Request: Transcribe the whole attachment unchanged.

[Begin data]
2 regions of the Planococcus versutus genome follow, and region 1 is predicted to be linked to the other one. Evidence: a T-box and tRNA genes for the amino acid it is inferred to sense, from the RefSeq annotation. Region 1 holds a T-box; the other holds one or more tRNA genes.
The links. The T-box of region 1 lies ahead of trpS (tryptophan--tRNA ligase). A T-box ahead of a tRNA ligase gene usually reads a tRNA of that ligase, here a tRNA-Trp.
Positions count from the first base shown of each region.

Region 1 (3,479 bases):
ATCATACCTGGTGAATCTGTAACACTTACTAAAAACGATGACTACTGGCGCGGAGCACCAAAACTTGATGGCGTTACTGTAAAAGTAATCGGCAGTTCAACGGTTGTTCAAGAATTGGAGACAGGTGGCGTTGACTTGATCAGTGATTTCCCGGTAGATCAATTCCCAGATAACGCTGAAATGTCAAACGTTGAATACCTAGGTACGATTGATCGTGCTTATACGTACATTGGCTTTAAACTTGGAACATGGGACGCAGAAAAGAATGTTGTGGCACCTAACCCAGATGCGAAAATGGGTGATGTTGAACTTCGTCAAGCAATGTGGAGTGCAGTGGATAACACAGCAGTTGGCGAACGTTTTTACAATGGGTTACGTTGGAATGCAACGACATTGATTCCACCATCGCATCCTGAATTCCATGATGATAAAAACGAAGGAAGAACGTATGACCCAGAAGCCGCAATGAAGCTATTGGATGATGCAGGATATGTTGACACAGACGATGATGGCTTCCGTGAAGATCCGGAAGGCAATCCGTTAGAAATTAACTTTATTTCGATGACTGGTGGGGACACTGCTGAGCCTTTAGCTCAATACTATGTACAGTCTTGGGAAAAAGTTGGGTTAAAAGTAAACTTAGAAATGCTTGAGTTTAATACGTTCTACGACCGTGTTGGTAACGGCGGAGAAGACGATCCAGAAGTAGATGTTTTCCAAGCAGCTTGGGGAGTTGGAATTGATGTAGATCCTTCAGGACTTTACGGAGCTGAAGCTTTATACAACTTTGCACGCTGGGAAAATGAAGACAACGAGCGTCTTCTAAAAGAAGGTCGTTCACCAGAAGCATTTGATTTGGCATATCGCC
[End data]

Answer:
2 regions of the Planococcus versutus genome follow, and region 1 is predicted to be linked to the other one. Evidence: a T-box and tRNA genes for the amino acid it is inferred to sense, from the RefSeq annotation. Region 1 holds a T-box; the other holds one or more tRNA genes.
The links. The T-box of region 1 lies ahead of trpS (tryptophan--tRNA ligase). A T-box ahead of a tRNA ligase gene usually reads a tRNA of that ligase, here a tRNA-Trp.
Positions count from the first base shown of each region.

Region 1 (3,479 bases):
ATCATACCTGGTGAATCTGTAACACTTACTAAAAACGATGACTACTGGCGCGGAGCACCAAAACTTGATGGCGTTACTGTAAAAGTAATCGGCAGTTCAACGGTTGTTCAAGAATTGGAGACAGGTGGCGTTGACTTGATCAGTGATTTCCCGGTAGATCAATTCCCAGATAACGCTGAAATGTCAAACGTTGAATACCTAGGTACGATTGATCGTGCTTATACGTACATTGGCTTTAAACTTGGAACATGGGACGCAGAAAAGAATGTTGTGGCACCTAACCCAGATGCGAAAATGGGTGATGTTGAACTTCGTCAAGCAATGTGGAGTGCAGTGGATAACACAGCAGTTGGCGAACGTTTTTACAATGGGTTACGTTGGAATGCAACGACATTGATTCCACCATCGCATCCTGAATTCCATGATGATAAAAACGAAGGAAGAACGTATGACCCAGAAGCCGCAATGAAGCTATTGGATGATGCAGGATATGTTGACACAGACGATGATGGCTTCCGTGAAGATCCGGAAGGCAATCCGTTAGAAATTAACTTTATTTCGATGACTGGTGGGGACACTGCTGAGCCTTTAGCTCAATACTATGTACAGTCTTGGGAAAAAGTTGGGTTAAAAGTAAACTTAGAAATGCTTGAGTTTAATACGTTCTACGACCGTGTTGGTAACGGCGGAGAAGACGATCCAGAAGTAGATGTTTTCCAAGCAGCTTGGGGAGTTGGAATTGATGTAGATCCTTCAGGACTTTACGGAGCTGAAGCTTTATACAACTTTGCACGCTGGGAAAATGAAGACAACGAGCGTCTTCTAAAAGAAGGTCGTTCACCAGAAGCATTTGATTTGGCATATCGCC